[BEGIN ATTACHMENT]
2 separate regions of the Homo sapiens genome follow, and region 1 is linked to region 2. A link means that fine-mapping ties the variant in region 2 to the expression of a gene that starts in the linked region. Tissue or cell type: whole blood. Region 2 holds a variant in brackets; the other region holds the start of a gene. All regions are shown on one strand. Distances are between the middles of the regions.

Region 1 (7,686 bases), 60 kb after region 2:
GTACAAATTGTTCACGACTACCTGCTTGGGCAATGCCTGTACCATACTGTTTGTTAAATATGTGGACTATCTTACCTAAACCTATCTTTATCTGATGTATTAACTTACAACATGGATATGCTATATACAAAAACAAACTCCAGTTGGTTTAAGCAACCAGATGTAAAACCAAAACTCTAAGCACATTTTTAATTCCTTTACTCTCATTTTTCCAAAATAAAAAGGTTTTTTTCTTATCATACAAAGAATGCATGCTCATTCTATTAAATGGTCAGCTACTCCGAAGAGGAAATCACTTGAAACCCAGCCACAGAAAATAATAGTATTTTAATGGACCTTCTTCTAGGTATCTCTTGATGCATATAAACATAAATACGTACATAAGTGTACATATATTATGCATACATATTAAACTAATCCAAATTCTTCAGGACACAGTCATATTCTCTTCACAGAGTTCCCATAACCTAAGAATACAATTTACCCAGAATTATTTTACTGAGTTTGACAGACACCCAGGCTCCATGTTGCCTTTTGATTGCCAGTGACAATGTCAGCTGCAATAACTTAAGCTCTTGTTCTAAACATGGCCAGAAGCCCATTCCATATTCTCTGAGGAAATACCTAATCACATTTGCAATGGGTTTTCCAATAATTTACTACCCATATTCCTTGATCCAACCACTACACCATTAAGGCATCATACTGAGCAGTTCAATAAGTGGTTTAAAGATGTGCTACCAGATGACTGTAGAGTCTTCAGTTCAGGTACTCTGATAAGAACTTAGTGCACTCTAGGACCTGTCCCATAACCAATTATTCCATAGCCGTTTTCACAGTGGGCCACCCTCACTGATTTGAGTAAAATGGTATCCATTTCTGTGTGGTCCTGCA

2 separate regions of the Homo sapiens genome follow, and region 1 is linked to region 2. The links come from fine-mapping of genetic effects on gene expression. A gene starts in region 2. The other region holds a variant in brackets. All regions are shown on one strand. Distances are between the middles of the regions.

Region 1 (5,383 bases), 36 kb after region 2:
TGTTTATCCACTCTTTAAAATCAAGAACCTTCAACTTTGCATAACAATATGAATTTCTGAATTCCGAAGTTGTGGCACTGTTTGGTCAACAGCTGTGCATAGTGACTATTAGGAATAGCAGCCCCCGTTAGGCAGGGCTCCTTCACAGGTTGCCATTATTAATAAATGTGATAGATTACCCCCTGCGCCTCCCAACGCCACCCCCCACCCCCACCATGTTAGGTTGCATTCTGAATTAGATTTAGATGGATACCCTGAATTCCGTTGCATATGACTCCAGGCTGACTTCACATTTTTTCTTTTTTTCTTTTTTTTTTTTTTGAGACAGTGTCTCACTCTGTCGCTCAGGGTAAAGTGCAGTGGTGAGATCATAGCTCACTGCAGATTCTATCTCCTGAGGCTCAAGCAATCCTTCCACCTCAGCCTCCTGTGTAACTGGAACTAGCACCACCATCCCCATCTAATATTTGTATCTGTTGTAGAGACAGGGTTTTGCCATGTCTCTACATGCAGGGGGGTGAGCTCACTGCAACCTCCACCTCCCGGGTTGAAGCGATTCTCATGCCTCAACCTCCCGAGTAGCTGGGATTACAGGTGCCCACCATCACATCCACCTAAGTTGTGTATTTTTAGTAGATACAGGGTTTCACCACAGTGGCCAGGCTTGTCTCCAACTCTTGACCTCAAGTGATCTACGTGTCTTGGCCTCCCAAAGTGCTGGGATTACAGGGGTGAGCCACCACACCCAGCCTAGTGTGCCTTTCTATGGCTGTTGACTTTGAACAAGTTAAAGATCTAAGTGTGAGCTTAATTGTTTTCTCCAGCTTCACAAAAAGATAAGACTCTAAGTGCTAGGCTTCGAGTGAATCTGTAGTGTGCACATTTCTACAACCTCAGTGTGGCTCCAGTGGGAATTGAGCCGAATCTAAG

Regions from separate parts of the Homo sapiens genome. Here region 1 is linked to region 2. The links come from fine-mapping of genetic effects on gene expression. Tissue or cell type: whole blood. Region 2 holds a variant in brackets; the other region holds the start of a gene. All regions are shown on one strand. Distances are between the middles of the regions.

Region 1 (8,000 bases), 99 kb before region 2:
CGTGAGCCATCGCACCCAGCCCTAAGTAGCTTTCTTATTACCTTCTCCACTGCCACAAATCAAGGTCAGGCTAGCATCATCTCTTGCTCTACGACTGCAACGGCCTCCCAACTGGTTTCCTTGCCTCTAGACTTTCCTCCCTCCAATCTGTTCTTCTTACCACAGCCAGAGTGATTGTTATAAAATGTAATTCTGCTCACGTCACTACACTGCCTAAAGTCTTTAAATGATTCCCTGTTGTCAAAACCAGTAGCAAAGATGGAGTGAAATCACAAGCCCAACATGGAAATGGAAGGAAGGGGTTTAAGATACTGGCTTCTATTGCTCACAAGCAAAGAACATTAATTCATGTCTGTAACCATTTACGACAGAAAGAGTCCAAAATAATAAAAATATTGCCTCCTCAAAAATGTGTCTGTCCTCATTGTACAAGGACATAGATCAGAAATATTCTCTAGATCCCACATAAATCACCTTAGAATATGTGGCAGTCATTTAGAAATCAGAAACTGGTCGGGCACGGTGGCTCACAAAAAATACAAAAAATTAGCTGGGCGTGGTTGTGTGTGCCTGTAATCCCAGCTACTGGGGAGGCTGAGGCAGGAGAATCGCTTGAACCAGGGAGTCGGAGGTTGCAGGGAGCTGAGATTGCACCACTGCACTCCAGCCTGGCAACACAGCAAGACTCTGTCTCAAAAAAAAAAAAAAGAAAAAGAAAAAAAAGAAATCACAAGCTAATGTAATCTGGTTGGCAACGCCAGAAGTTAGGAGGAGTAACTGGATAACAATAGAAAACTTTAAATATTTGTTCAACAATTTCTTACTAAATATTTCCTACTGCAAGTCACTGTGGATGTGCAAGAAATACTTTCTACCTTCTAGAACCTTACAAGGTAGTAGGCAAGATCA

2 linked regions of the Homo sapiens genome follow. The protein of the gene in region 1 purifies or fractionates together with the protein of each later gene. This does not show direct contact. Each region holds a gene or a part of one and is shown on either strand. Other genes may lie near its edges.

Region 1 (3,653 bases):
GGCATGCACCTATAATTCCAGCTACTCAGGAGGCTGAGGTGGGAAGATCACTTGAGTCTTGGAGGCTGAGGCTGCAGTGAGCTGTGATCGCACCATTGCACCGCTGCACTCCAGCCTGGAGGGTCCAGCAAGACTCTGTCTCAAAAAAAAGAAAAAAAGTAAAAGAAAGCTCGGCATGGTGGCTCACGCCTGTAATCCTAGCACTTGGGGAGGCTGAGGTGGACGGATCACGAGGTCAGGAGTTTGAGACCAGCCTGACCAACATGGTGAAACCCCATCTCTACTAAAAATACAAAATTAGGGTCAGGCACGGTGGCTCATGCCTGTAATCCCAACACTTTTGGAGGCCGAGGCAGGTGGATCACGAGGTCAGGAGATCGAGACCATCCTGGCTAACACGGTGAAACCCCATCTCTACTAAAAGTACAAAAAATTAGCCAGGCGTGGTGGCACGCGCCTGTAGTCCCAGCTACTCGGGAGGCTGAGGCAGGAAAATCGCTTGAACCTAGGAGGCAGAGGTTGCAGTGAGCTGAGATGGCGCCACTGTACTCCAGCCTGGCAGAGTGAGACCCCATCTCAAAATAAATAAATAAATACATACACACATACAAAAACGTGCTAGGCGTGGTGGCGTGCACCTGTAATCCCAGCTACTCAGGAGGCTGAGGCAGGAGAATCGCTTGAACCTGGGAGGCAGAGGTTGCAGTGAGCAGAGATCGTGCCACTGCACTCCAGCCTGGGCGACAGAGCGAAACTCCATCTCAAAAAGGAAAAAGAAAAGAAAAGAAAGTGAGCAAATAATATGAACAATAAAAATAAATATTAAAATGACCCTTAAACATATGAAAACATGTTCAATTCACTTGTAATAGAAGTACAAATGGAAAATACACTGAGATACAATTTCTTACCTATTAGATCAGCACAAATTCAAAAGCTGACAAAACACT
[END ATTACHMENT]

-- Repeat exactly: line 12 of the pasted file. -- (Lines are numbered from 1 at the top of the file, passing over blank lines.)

GGCATGCACCTATAATTCCAGCTACTCAGGAGGCTGAGGTGGGAAGATCACTTGAGTCTTGGAGGCTGAGGCTGCAGTGAGCTGTGATCGCACCATTGCACCGCTGCACTCCAGCCTGGAGGGTCCAGCAAGACTCTGTCTCAAAAAAAAGAAAAAAAGTAAAAGAAAGCTCGGCATGGTGGCTCACGCCTGTAATCCTAGCACTTGGGGAGGCTGAGGTGGACGGATCACGAGGTCAGGAGTTTGAGACCAGCCTGACCAACATGGTGAAACCCCATCTCTACTAAAAATACAAAATTAGGGTCAGGCACGGTGGCTCATGCCTGTAATCCCAACACTTTTGGAGGCCGAGGCAGGTGGATCACGAGGTCAGGAGATCGAGACCATCCTGGCTAACACGGTGAAACCCCATCTCTACTAAAAGTACAAAAAATTAGCCAGGCGTGGTGGCACGCGCCTGTAGTCCCAGCTACTCGGGAGGCTGAGGCAGGAAAATCGCTTGAACCTAGGAGGCAGAGGTTGCAGTGAGCTGAGATGGCGCCACTGTACTCCAGCCTGGCAGAGTGAGACCCCATCTCAAAATAAATAAATAAATACATACACACATACAAAAACGTGCTAGGCGTGGTGGCGTGCACCTGTAATCCCAGCTACTCAGGAGGCTGAGGCAGGAGAATCGCTTGAACCTGGGAGGCAGAGGTTGCAGTGAGCAGAGATCGTGCCACTGCACTCCAGCCTGGGCGACAGAGCGAAACTCCATCTCAAAAAGGAAAAAGAAAAGAAAAGAAAGTGAGCAAATAATATGAACAATAAAAATAAATATTAAAATGACCCTTAAACATATGAAAACATGTTCAATTCACTTGTAATAGAAGTACAAATGGAAAATACACTGAGATACAATTTCTTACCTATTAGATCAGCACAAATTCAAAAGCTGACAAAACACT